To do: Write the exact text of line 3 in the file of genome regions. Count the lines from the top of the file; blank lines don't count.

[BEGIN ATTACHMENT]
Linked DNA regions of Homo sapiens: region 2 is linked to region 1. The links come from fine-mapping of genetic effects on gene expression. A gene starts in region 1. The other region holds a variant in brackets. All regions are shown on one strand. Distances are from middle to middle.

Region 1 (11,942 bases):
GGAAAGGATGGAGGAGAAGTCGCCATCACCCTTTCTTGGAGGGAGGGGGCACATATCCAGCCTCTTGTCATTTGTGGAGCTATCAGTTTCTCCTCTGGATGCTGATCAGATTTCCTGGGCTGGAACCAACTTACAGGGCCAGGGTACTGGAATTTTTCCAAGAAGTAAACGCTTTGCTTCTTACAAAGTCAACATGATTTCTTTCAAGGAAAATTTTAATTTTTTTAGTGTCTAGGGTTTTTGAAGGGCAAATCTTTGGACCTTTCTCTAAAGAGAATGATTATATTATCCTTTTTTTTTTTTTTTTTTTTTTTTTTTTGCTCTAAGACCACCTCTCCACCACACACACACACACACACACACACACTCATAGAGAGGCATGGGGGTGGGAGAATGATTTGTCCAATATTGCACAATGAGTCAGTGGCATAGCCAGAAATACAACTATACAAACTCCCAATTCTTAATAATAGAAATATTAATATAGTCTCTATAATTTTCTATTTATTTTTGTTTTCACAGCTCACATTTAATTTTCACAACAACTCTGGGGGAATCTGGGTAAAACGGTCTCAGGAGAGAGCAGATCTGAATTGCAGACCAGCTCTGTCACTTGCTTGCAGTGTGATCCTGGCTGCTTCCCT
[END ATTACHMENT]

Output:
GGAAAGGATGGAGGAGAAGTCGCCATCACCCTTTCTTGGAGGGAGGGGGCACATATCCAGCCTCTTGTCATTTGTGGAGCTATCAGTTTCTCCTCTGGATGCTGATCAGATTTCCTGGGCTGGAACCAACTTACAGGGCCAGGGTACTGGAATTTTTCCAAGAAGTAAACGCTTTGCTTCTTACAAAGTCAACATGATTTCTTTCAAGGAAAATTTTAATTTTTTTAGTGTCTAGGGTTTTTGAAGGGCAAATCTTTGGACCTTTCTCTAAAGAGAATGATTATATTATCCTTTTTTTTTTTTTTTTTTTTTTTTTTTTGCTCTAAGACCACCTCTCCACCACACACACACACACACACACACACACTCATAGAGAGGCATGGGGGTGGGAGAATGATTTGTCCAATATTGCACAATGAGTCAGTGGCATAGCCAGAAATACAACTATACAAACTCCCAATTCTTAATAATAGAAATATTAATATAGTCTCTATAATTTTCTATTTATTTTTGTTTTCACAGCTCACATTTAATTTTCACAACAACTCTGGGGGAATCTGGGTAAAACGGTCTCAGGAGAGAGCAGATCTGAATTGCAGACCAGCTCTGTCACTTGCTTGCAGTGTGATCCTGGCTGCTTCCCT